Nicaragua, Granada and Masaya
It was an easy ride south to Granada (pop. 90,000), Nica's oldest city. Although it did see some recent fighting between the Sandinistas and Somoza's forces, it was spared the shelling seen by other cities.
Today Granada is the major tourist center, retaining it's colonial character - streets lined with Spanish styled houses with stuccoed adobe walls and large doors opening into cool interior patios.
While it is situated on the shores of Lago de Nicaragua, Central America's 3rd largest lake (fresh water) measuring 180kms long and 60 kms wide, there is no swiming because of polution. It is separated from the Pacific by only 20 kms, and contains fresh water swordfish and s h a r k s .
Rising out of the center of the lake to almost 5,000 feet are 2 twin volcanos, the larger of which is still active.
Here I contacted another of Bruno's friends, Maria Mercedes (thankyou Bruno), a beautiful spirited 17 year old girl living with her grandparents. She offered to show me the nightscene of Granada but not before I asked "permissione" from her grandfather. He agreed, but only on the condition that we be chaperonned by her 2 cousins. After hitting the first bar, Maria asked for a ride on the bike to show me the night sights. It was a great idea since there was only room for Maria, causing us to lose her cousins....tsk, tsk.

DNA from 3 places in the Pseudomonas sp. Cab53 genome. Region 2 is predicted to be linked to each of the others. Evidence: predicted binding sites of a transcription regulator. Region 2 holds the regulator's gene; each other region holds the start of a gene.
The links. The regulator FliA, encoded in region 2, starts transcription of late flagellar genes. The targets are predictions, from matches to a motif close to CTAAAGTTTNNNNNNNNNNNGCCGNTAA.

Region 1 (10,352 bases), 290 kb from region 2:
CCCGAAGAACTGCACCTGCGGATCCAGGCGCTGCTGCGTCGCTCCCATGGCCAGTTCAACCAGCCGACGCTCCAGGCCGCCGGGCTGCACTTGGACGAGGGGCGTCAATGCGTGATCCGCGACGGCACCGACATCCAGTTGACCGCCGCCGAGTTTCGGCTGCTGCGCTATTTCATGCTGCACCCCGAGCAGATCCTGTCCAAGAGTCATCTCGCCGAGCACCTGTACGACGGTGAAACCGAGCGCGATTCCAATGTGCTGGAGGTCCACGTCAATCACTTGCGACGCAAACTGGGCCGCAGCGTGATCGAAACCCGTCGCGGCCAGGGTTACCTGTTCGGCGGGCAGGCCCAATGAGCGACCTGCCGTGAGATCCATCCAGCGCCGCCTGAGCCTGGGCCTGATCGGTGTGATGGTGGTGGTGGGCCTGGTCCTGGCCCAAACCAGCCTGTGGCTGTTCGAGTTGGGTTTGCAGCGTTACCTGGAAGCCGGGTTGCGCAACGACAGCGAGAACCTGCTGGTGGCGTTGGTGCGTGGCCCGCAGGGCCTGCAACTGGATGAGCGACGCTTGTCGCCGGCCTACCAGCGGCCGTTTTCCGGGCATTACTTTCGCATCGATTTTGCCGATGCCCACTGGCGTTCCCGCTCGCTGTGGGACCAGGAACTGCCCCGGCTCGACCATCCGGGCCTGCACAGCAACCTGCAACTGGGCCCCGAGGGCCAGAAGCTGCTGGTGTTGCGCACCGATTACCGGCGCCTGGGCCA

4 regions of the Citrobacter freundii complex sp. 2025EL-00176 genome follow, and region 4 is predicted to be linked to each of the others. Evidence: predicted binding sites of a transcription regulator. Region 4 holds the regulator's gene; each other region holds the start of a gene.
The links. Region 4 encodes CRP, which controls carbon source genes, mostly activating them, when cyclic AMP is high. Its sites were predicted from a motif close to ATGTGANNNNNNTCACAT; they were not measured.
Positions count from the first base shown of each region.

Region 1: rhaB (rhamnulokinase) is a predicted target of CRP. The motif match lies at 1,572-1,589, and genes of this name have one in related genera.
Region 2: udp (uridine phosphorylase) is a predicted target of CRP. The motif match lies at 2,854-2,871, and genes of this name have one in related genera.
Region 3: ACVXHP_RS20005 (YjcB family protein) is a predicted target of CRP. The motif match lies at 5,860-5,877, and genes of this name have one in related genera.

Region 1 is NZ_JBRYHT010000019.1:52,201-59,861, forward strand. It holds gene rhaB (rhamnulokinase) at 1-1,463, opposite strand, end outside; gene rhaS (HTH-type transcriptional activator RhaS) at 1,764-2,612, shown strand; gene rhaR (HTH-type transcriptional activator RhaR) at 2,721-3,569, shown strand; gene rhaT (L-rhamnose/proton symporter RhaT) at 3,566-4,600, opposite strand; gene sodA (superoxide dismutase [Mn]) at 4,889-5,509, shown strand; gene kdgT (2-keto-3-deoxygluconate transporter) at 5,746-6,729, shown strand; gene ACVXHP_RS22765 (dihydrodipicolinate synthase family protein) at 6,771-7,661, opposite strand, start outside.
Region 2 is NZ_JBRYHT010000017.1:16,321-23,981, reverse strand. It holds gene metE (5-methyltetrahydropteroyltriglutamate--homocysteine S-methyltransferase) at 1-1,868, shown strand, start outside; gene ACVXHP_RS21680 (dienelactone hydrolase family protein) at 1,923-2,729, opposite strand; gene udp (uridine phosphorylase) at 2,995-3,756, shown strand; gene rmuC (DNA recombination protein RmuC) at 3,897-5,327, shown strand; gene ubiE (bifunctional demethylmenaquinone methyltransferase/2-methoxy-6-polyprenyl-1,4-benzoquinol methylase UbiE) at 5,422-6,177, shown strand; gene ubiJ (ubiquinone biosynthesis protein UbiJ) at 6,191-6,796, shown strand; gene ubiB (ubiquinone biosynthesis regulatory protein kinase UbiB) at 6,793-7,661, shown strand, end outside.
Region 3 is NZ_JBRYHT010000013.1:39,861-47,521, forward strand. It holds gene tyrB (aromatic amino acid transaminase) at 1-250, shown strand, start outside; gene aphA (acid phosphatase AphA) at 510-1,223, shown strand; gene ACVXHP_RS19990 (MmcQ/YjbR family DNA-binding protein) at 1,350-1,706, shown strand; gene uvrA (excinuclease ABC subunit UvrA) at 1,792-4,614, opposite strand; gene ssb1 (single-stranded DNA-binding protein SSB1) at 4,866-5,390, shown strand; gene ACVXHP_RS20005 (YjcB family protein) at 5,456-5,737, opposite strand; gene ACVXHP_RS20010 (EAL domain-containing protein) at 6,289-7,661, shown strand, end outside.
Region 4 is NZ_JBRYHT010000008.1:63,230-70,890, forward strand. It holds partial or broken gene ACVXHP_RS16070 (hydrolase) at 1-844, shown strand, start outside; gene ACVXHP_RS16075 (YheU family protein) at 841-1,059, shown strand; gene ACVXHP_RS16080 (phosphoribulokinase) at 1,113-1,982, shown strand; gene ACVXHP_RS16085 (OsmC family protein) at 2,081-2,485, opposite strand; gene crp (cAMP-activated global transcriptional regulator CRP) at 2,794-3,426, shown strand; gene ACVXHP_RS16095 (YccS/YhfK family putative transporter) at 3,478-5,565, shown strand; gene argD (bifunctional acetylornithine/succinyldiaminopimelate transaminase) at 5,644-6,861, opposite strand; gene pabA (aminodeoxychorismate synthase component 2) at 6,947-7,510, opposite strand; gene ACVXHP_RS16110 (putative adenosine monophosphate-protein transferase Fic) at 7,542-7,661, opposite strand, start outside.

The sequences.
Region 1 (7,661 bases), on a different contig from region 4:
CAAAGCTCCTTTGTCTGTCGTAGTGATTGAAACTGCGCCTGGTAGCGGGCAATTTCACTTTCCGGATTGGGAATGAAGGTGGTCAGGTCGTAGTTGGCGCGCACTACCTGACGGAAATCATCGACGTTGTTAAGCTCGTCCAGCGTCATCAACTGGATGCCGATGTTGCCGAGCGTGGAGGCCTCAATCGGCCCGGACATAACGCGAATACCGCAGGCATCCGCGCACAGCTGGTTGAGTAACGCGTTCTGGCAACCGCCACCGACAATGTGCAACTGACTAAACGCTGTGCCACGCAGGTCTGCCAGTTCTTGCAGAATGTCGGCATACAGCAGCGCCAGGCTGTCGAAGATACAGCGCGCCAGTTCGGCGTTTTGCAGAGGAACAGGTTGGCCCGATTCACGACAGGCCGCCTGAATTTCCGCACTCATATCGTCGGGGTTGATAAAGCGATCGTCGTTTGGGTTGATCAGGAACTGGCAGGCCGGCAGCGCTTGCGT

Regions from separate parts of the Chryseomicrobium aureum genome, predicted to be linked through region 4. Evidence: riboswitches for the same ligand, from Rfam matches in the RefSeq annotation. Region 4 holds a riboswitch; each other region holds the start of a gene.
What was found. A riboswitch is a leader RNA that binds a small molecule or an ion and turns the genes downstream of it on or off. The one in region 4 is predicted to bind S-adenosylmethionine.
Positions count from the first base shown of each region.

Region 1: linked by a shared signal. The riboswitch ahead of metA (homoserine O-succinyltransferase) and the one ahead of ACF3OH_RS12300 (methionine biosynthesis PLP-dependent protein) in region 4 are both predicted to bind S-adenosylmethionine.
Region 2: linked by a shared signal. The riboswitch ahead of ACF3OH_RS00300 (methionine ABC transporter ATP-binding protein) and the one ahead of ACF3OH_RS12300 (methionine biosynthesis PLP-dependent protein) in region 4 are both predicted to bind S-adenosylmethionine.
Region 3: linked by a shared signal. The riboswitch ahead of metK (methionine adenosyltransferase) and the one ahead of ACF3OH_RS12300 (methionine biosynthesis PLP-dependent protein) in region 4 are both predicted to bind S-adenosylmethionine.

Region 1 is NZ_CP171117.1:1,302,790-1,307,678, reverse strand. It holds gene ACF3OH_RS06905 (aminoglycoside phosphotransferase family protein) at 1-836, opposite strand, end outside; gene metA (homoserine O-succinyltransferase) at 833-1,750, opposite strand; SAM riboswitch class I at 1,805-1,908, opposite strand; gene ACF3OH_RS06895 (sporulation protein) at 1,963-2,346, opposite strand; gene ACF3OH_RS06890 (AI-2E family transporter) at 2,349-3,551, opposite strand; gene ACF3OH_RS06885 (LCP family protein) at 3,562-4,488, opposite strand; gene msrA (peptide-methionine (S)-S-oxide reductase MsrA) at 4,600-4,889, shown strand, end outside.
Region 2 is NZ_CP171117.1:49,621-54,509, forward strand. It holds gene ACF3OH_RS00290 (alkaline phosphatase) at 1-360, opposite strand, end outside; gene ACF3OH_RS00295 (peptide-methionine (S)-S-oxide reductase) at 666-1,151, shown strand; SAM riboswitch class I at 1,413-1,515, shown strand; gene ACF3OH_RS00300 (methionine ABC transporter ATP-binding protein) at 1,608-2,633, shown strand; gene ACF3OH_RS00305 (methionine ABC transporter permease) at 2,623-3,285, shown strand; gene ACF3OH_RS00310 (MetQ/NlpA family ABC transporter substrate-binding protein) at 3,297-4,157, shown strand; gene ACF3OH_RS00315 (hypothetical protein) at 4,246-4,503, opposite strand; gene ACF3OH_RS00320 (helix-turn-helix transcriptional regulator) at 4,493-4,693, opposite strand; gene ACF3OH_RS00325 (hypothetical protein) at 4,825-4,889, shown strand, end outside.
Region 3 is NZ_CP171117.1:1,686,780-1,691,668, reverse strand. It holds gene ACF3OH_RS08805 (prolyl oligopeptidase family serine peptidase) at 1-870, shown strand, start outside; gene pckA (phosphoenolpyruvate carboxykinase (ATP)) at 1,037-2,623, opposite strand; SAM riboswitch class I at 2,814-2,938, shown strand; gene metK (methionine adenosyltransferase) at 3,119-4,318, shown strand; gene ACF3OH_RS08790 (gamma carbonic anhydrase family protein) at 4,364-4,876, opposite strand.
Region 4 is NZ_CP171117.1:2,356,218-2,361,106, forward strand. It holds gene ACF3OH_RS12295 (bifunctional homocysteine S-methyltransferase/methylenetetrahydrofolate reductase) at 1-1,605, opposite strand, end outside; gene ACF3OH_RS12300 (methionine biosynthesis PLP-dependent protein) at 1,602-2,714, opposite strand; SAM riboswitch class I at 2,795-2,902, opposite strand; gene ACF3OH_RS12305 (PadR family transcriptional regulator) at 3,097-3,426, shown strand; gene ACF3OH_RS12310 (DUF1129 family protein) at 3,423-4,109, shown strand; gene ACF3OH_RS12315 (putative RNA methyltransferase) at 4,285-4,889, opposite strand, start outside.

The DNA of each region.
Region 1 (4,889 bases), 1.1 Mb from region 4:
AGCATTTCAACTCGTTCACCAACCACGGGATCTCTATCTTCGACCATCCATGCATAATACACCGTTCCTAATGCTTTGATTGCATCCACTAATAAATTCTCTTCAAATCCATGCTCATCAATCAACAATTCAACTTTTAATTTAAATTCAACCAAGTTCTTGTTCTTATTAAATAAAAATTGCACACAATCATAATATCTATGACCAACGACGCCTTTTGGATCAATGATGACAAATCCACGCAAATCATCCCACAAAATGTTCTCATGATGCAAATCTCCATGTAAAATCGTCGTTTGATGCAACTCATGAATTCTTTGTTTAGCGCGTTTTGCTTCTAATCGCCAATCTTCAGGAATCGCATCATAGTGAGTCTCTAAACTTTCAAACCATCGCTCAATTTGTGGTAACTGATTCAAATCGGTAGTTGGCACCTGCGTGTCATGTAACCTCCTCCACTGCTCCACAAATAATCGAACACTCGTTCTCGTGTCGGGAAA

For the next few days I roamed Granada and explored it's beautiful restos, bars, and markets.
I began every morning for the next 3 days with the best massage I ever had. Carlo charged only $10USD for one hour in his huge parlor with high ceilings and his table in the center of the room. With the wide open windows allowing a breeze to blow across the table, I relaxed, totally nude under at least a liter of olive oil and Carlo's strong hands...heaven on earth!
The last day there I took a side trip to the town of Masaya (pop, 111,000). Despite the fact the town suffered an earthquake 4 years ago leaving 1,000s homeless and killing 30, the artists markets were open and life goes on amid the reconstruction.
Next to Masaya is the still active volcano, "Volcan Masaya". You can drive to the top of the crater and see the billowing toxic smoking and steaming gases rising from the crater. There is a huge cross, frequently obliterated by the escaping gases, overlooking the crater, which was placed there by the Spanish in the 16th century. They belived this volcano was the gateway to hell and hoped the cross would exorcise the demons who dwelled there. It's an awsome sight to be right there at the crater of an active volcano looking down.
Despite the fact it's a tourist destination, here is a quote verbatum from the visitor's guide;
"The active crater could present some phenomena without advisement sush as: emition of smokes, expulsions of rocks, sand, and others. We advise you that gases irritate the eyes, the respiratory tract, affect people with asthma, and diminish visibility of the area. We recommend to keep away from the area.
Park your car facing away fron the crater.
In case of expulsions of rocks you can protect yourself under the car. (What about a motorcycle !?!?!)."
Early the next morning after my last visit with Carlo, it was off to the Pacific seaside town of San Juan del Sur.
Posted by Ness at August 18, 2004 04:13 PM GMT